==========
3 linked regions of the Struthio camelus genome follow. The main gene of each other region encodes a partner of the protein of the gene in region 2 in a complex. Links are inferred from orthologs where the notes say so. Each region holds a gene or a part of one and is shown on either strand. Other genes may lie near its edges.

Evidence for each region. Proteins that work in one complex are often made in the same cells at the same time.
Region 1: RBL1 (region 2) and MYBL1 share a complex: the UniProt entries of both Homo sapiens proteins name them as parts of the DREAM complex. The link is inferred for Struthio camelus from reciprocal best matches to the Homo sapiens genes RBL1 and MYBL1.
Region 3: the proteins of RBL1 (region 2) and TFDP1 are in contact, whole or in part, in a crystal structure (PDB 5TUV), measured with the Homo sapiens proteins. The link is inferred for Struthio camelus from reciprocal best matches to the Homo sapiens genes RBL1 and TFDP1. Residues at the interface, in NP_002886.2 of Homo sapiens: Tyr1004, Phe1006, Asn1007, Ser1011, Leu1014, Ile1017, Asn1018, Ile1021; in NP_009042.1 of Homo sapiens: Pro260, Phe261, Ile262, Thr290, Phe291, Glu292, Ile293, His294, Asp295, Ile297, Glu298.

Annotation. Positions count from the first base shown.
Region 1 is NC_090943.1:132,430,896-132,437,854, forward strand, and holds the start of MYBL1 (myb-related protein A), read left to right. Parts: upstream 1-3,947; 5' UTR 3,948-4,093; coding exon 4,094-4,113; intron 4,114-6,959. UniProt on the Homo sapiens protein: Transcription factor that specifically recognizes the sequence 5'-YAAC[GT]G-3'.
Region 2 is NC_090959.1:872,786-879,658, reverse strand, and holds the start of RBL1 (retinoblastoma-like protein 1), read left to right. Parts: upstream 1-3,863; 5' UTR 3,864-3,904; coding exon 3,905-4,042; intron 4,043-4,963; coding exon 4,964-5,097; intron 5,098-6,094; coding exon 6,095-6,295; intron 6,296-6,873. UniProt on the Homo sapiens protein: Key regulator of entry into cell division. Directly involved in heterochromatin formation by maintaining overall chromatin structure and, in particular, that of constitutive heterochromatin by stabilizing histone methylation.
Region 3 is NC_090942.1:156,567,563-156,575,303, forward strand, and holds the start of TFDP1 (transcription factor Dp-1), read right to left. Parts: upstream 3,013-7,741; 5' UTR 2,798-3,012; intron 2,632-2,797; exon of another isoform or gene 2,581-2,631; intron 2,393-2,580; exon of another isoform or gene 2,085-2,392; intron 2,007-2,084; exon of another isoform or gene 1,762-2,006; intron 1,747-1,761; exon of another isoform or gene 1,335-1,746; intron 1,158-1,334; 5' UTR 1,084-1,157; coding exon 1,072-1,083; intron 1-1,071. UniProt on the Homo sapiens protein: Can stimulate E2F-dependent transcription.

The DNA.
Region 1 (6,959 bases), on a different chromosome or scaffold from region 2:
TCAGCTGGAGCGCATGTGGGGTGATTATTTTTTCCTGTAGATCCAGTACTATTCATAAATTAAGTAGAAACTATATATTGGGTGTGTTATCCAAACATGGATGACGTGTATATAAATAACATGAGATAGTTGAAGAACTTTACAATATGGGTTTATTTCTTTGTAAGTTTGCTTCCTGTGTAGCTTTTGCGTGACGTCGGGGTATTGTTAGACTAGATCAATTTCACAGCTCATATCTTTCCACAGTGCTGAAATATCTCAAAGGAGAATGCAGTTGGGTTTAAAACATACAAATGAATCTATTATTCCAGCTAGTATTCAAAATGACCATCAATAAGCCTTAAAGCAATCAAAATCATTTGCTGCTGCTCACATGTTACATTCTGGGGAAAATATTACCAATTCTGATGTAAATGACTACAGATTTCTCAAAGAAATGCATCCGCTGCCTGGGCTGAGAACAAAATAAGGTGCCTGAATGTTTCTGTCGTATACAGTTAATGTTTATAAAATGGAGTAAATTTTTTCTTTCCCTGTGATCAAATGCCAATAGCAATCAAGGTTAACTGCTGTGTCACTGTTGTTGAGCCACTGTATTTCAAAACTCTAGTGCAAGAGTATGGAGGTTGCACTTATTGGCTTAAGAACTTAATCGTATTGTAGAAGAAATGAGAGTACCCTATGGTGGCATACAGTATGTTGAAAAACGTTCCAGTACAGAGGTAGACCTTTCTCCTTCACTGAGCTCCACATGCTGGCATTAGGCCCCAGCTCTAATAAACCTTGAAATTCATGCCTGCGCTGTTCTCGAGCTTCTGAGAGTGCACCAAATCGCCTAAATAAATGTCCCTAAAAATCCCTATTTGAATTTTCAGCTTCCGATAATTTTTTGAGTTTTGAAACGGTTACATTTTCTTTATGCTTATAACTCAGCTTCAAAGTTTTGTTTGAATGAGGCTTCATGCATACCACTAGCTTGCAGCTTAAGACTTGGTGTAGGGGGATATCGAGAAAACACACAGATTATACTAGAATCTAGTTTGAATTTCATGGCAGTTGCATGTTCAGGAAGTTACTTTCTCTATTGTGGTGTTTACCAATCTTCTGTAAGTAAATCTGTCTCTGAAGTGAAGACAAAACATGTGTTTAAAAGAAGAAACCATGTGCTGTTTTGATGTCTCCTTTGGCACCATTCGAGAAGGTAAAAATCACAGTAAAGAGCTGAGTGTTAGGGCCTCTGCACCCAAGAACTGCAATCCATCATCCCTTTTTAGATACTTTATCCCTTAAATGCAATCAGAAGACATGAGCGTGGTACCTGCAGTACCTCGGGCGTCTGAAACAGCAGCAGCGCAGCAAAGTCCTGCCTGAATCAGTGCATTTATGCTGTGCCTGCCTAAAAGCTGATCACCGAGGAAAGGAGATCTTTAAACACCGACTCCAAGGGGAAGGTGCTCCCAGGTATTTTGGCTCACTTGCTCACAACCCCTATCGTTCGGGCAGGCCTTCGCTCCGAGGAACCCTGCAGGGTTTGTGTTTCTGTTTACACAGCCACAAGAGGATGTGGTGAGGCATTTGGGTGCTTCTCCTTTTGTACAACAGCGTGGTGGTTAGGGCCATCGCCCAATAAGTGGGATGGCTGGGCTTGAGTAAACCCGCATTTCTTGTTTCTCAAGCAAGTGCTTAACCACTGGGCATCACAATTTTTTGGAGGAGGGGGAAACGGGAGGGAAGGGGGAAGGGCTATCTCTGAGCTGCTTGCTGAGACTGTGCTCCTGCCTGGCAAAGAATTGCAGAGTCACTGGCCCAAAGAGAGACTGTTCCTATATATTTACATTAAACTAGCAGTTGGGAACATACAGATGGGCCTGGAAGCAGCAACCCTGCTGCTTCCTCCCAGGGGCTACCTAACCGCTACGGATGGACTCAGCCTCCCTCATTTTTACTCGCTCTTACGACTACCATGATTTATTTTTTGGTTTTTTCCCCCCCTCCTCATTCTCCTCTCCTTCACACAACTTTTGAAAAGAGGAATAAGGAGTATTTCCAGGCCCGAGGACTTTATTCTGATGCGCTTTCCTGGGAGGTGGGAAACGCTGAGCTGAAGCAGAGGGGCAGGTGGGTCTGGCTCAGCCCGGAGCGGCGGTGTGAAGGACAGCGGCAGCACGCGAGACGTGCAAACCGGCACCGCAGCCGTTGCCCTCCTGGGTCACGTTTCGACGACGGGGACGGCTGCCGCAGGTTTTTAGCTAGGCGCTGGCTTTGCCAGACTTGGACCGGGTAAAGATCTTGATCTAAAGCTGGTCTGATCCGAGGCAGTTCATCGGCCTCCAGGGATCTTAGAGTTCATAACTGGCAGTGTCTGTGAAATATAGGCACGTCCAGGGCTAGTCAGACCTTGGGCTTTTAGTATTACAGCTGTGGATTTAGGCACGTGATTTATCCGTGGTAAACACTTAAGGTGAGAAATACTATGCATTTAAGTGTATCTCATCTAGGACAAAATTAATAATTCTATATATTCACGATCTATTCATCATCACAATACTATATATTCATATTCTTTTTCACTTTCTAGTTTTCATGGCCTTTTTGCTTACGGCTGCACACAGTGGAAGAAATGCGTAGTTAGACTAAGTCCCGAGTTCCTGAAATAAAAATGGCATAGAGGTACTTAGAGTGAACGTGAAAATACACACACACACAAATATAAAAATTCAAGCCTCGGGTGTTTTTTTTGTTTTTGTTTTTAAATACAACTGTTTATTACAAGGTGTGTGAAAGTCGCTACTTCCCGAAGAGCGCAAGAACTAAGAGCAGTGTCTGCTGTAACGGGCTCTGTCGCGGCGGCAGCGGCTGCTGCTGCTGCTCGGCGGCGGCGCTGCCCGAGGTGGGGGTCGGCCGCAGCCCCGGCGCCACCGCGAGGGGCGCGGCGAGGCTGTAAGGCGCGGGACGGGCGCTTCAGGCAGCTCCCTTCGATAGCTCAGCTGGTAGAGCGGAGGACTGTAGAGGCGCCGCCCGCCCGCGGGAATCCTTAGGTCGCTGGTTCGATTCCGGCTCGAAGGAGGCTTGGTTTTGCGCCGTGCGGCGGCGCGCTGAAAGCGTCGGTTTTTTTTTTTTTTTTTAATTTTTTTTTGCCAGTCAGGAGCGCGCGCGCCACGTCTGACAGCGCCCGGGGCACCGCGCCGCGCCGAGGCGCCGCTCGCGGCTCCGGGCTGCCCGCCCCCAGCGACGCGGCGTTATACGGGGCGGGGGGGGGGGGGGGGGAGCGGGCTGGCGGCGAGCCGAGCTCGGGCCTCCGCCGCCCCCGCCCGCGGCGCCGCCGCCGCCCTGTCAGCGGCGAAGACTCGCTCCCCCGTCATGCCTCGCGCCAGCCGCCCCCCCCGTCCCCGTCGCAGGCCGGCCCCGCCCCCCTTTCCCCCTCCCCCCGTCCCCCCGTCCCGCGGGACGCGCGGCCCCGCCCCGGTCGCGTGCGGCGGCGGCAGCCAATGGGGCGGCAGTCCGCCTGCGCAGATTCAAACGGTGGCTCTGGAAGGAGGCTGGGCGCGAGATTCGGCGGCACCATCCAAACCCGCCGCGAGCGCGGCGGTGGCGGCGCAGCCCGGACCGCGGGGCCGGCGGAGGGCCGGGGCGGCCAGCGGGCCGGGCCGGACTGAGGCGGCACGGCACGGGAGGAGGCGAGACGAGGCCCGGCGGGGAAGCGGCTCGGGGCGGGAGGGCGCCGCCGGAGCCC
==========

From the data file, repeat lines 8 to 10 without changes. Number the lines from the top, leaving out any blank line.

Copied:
Region 3 is NC_090942.1:156,567,563-156,575,303, forward strand, and holds the start of TFDP1 (transcription factor Dp-1), read right to left. Parts: upstream 3,013-7,741; 5' UTR 2,798-3,012; intron 2,632-2,797; exon of another isoform or gene 2,581-2,631; intron 2,393-2,580; exon of another isoform or gene 2,085-2,392; intron 2,007-2,084; exon of another isoform or gene 1,762-2,006; intron 1,747-1,761; exon of another isoform or gene 1,335-1,746; intron 1,158-1,334; 5' UTR 1,084-1,157; coding exon 1,072-1,083; intron 1-1,071. UniProt on the Homo sapiens protein: Can stimulate E2F-dependent transcription.

The DNA.
Region 1 (6,959 bases), on a different chromosome or scaffold from region 2: